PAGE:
What Would a Real War on Poverty Look Like?

Main St. Agenda by from The Federalist, May 23, 2014

Is it strange that pro-capitalists and individualists—even hard-core Ayn Rand fans like myself—should take up the mantle of fighting poverty? Only if you accept the cartoon caricature of the pro-capitalist as a lackey of top-hat-and-monocle-wearing plutocrats. Which is to say, if you subscribe to the New York Times. In reality, advocates of capitalism are advocates for the self-made man, for the person who rises up through talent and hard work. (As for Ayn Rand, the ultimate worshipper of the self-made man, notice that at least half of her heroes came from poverty or endure poverty at some point during the course of her novels, while most of her villains are rich. But clearing up those misconceptions is a topic for another day.) We love stories of people who start from modest beginnings and create enormously productive businesses—and we want everyone to be able to do the same thing on some scale. That is what capitalism is all about.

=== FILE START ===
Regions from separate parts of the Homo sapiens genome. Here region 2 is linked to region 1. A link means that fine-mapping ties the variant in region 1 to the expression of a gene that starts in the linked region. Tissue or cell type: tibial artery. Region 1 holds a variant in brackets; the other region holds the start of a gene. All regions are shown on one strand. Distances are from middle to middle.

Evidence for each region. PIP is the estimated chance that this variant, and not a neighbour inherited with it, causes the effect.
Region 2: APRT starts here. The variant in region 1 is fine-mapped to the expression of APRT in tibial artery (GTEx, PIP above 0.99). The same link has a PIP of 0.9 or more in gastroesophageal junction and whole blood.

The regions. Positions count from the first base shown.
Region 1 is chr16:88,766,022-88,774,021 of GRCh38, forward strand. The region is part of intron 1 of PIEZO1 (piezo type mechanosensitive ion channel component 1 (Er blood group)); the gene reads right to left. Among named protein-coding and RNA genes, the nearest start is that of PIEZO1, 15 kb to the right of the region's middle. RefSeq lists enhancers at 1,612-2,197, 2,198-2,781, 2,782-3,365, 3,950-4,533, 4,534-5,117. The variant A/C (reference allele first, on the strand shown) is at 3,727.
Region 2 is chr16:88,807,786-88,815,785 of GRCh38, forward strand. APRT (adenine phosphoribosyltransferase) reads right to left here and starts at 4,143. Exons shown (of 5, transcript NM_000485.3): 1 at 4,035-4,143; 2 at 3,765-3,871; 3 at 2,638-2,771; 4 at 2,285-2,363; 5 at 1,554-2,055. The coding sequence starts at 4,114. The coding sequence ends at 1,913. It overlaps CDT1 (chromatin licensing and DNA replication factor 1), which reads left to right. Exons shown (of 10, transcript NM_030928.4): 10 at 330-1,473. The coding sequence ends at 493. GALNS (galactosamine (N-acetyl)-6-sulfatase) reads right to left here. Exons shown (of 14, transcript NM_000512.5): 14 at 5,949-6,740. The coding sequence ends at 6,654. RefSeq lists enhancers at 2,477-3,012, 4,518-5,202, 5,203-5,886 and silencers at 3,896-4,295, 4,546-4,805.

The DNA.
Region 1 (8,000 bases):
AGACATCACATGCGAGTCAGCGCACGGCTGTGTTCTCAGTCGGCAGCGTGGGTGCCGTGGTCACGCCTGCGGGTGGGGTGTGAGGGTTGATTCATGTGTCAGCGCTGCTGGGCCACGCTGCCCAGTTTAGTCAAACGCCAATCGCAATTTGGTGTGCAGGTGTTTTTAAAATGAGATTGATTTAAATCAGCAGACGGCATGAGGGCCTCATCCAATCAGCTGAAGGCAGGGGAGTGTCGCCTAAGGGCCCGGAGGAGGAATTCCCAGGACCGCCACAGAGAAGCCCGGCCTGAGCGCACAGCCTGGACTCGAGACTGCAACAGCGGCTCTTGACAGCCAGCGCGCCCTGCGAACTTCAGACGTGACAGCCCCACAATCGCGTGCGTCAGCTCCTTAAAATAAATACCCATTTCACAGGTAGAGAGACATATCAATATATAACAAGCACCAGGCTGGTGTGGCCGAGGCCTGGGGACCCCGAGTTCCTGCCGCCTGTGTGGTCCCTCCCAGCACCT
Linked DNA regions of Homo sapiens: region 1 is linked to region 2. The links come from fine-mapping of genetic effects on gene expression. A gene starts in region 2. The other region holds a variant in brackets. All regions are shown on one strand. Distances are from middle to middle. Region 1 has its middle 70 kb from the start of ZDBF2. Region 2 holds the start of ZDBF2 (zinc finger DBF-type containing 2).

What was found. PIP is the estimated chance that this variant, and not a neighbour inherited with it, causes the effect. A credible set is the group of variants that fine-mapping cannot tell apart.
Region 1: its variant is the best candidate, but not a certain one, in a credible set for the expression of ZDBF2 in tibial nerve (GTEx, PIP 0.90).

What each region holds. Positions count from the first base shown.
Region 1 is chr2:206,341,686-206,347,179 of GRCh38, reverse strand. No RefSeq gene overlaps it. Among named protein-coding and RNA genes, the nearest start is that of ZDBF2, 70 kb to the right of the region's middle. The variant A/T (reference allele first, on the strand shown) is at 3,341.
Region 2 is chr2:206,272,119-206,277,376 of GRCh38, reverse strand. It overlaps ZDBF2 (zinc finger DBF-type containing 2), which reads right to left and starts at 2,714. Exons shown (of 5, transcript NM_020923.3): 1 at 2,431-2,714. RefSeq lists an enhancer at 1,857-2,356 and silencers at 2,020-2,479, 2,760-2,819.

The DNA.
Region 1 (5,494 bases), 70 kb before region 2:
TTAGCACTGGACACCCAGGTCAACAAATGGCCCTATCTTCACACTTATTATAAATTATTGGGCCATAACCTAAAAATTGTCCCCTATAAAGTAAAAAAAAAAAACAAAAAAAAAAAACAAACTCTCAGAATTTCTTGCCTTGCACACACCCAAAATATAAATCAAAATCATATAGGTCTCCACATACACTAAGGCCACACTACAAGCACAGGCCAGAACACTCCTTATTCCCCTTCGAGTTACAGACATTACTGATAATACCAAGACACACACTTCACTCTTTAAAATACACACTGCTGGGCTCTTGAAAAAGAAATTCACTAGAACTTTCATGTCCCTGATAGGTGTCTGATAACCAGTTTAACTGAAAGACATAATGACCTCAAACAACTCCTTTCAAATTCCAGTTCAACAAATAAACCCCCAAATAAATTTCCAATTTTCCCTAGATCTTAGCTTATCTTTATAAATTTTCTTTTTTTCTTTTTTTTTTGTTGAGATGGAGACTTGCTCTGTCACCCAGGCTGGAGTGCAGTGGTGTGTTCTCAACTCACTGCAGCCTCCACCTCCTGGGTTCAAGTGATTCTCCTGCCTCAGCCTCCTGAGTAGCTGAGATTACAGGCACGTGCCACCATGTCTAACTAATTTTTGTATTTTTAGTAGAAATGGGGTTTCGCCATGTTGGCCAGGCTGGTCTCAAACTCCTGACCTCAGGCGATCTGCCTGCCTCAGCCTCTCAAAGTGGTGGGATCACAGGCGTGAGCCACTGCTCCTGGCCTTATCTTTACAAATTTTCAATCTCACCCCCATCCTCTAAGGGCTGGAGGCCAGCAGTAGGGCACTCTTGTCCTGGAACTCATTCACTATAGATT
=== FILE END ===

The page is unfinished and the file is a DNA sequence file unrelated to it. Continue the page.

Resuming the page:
Of course people aren’t going to have equal outcomes. People have unequal abilities, come up with unequal ideas (one guy comes up with Amazon, another with Pets.com), and make different decisions about what they want out of life, choosing to go into more or less lucrative fields of work. But unless you have a pathological obsession with comparing your income to that of others (paging Professor Krugman . . .), the only thing that really matters is that you are free to rise by your own effort, to climb up the ladder of economic advancement.

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